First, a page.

Summer is dead and gone, and if any part of me was lamenting the transition to autumn, it evaporated the second we arrived at Barberstown Castle for a recent Friday night indulgence. Although we had only travelled half an hour outside the city, pulling up to the majestic property felt like stepping in to another world.
With an almost ethereal mist hanging over the palatial estate, which dates back to the 13th century, night was falling, as was I, for the charms of this magical castle. An understandably popular wedding venue, the twinkling lights and splendour of this historic gem had our hearts a-flutter, all before we had even laid eyes on a plate.
Escorted through an eye catching glass walled bar and past the first of many roaring fireplaces, it became clear that I wasn’t the only one enthralled with the castle’s grandeur. Warm and inviting, with splashes of Burgundy and gold, The Barton Room restaurant would be our home for the night, as we crossed our fingers for a meal as beautiful as our surroundings.
As a member of Ireland’s prestigious Blue Book, a collection of charming destinations which place great emphasis on warmth of service and memorable dining experiences, expectations were high.
With an a la carte offering dotted wth temptations, my dining companion and I agreed that handing over control to head chef Bertrand Malabat was the way forward. A surprise five course tasting menu sounded like just the ticket, and the perfect way to prolong our time by the beautiful open log fire centre-piece of the opulent dining room.
Our five course feast kicked off with an amuse bouche of Gazpacho,Pesto and Mozzarella Foam. Far from faff, the foam offered burrata-like creamy indulgence and served to cool a fiery gazpacho and tempt the tastebuds to wake.
Cured Salmon with Pickled Vegetables was the first indication of chef’s ability to straddle cuisines, with a tender tranche wrapped in nori offering hints of Japanese flair, with sharp pickled cucumber and a tart blood orange gel to cut through the oily salmon.
The lily was well and truly gilded as our next course enticed us in – Foie Gras with Charred Apricot melted like butter in the mouth and barely even needed the accompanying sweet toasted brioche. Although foie gras is a divisive ingredient, there was no denying how delicious this decadent dish was.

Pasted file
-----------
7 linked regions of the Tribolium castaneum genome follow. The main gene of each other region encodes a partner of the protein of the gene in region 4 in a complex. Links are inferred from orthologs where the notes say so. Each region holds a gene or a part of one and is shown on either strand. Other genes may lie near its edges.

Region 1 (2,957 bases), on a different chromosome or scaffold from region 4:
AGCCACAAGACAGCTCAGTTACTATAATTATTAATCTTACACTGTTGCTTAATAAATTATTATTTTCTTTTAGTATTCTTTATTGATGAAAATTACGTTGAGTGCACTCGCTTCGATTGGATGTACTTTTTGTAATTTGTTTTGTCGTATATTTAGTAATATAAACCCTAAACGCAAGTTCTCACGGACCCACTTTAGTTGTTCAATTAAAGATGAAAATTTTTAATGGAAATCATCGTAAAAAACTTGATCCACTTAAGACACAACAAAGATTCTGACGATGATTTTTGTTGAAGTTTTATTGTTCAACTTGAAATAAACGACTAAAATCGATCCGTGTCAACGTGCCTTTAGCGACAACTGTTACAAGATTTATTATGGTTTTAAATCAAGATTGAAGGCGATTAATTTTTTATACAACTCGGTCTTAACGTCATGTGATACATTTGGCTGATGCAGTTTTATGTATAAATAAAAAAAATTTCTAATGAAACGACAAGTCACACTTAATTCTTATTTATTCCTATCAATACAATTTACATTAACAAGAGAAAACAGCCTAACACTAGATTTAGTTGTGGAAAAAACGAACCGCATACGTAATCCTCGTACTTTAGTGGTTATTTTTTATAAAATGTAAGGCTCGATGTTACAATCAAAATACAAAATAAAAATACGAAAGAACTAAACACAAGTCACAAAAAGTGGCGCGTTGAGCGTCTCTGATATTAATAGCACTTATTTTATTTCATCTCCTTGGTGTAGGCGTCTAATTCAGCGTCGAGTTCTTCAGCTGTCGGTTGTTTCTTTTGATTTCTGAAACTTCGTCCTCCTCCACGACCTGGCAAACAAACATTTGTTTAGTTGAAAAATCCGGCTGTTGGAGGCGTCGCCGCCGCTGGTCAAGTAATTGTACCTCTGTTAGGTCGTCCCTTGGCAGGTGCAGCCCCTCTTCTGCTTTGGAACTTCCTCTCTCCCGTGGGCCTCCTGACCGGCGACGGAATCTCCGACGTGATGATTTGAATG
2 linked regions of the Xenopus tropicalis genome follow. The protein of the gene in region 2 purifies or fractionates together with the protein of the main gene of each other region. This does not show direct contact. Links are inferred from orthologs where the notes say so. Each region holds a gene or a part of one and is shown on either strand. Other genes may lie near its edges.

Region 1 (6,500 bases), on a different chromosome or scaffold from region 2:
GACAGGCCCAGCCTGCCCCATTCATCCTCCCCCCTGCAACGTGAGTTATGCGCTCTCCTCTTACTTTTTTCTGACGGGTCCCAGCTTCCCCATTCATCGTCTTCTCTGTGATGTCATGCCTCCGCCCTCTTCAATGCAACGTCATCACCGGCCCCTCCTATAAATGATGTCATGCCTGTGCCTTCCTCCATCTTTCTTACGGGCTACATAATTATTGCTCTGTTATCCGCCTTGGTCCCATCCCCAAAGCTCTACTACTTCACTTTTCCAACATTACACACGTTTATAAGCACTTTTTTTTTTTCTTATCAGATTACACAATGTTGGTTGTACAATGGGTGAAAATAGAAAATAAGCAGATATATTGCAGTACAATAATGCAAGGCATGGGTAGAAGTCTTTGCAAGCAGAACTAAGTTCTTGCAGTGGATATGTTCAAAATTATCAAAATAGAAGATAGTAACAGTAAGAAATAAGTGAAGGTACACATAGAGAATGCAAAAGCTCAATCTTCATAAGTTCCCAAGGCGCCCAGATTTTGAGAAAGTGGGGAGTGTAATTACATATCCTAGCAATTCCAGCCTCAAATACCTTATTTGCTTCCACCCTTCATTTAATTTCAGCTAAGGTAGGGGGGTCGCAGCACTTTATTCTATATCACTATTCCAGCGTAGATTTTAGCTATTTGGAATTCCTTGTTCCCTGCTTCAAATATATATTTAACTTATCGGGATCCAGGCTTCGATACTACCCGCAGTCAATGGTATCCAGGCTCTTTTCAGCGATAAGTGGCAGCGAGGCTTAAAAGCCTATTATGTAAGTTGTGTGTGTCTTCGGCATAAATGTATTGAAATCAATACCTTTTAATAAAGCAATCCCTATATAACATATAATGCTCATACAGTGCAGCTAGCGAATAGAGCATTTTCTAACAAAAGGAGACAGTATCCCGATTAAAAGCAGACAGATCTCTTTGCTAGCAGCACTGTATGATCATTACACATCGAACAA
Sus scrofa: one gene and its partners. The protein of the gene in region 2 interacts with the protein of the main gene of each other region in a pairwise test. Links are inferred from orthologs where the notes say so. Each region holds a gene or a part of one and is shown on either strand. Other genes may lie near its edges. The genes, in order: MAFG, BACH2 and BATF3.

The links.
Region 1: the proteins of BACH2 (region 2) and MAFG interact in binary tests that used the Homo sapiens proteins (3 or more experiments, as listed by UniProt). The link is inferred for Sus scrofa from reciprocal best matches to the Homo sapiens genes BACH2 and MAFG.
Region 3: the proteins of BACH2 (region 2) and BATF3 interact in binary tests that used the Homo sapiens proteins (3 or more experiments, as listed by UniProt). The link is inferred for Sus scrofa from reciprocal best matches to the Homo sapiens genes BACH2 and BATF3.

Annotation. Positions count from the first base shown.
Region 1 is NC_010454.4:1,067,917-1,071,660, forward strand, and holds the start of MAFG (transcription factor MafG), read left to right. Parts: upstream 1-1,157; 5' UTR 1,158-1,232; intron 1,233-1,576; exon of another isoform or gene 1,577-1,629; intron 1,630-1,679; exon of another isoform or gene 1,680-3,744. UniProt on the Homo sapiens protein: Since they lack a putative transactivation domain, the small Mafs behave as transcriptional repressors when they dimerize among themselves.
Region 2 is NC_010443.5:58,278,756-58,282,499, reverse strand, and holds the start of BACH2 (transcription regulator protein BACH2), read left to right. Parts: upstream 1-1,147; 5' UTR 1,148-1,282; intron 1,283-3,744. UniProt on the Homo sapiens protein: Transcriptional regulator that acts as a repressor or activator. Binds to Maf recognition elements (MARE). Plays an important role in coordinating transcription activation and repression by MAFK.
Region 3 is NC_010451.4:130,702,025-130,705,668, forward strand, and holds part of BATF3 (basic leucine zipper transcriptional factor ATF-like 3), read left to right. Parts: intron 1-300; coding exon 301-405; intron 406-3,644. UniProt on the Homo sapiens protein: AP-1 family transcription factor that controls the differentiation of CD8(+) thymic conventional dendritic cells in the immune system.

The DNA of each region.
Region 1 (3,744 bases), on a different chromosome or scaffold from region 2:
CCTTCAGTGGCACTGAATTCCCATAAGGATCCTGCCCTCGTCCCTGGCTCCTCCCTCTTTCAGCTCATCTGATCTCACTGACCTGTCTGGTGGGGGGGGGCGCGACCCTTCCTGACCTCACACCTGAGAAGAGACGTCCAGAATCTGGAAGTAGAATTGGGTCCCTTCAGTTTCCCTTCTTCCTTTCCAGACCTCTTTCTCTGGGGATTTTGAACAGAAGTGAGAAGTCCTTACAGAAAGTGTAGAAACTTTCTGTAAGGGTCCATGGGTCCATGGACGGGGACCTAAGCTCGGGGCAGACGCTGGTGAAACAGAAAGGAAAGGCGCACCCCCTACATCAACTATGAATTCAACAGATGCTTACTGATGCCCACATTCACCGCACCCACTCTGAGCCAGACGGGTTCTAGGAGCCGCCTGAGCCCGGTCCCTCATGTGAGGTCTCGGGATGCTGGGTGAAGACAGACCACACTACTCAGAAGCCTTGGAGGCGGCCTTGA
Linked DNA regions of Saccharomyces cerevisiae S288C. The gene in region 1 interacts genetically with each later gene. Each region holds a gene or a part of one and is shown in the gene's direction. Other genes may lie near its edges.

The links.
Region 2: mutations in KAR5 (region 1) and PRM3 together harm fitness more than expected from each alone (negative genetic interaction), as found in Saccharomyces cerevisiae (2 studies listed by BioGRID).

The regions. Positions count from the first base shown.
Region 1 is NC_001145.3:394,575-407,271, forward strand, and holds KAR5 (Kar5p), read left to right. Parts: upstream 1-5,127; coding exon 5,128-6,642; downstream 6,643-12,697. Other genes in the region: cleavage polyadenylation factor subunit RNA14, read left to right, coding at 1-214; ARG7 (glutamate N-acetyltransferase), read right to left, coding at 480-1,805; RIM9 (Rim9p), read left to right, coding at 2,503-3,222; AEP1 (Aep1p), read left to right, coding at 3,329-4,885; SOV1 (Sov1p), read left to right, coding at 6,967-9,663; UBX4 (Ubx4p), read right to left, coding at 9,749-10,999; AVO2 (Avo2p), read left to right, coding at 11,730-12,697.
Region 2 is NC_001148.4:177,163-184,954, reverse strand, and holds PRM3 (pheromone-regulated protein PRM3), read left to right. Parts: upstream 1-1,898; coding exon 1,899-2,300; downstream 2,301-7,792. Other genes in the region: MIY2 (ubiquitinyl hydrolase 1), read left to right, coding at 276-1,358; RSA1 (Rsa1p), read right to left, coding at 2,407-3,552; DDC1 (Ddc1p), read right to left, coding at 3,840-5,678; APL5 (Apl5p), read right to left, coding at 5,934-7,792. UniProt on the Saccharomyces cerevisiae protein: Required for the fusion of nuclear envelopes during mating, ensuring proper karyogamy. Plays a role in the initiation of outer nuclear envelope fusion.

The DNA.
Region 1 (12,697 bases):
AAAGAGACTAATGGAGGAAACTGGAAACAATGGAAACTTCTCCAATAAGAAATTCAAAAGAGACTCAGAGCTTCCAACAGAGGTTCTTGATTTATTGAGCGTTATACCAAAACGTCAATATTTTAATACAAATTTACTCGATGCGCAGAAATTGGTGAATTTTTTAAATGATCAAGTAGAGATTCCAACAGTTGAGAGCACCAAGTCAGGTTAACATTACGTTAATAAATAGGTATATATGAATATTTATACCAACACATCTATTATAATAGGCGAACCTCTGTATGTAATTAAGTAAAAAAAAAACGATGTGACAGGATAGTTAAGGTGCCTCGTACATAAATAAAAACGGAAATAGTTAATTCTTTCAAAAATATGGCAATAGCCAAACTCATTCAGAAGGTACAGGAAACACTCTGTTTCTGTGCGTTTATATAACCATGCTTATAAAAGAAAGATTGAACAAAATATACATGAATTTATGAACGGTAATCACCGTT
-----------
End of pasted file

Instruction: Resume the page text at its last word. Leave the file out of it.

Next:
Thankfully, our fish course served to lighten things up, and a perfectly pitched dish of crisp-skinned Red Mullet with Artichoke and Octopus was well balanced and delicate. I could have eaten a plateful of the melting and smokily charred octopus tendrils, cooked to almost impossible tenderness.
A welcome lull was followed by a dish fit for a Queen, a blushing pink Cannon of Lamb, the best part of the loin, lean but flavour-packed. Crowned with a Five Mile Town goats cheese tortelloni filled with herbs from Barberstown’s garden and finished with a silky aubergine purée, both of our plates went back clean with compliments to the chef.
The final flourish, pleasingly, was the last of summer in a glass and a fond farewell to the luscious Irish strawberry harvest of our balmiest year yet. Vanilla specked feather light mousse was scooped up greedily with a crisp shard of lavender meringue before unearthing sweet and juicy berries. Scavenging even deeper, a bed of vanilla panna cotta completed a glass worth raising a toast to.
Doing our best to avoid having to leave, post dinner espressos by the fire in the lounge were a must, especially as the Michael Bublé of Kildare sidled up to the piano to serenade the room. Dinner at Barberstown Castle is steeped in old school glamour, with a modern menu and traditional hospitality that will never be dated.
The Barton Room is a venue with culinary ambition, and with a dining room filled with as many locals as hotel guests it is showing signs of developing a reputation as a stand-alone quality restaurant worth traveling for, a feat many hotel restaurants fail to manage.
It is little wonder that Eric Clapton fell in love with Barberstown, laying claim to it for a number of years before selling in 1987. As we gathered ourselves to begrudgingly leave, I thought to myself that dinner had indeed been wonderful tonight and left only with the regret that I wasn’t settling in for the night.
The five course surprise tasting menu is priced at €75 per person and is served on Friday and Saturday nights in the Barton Room.
The Barton Room
T: +353 1 6288157
REVIEW BY DARINA COFFEY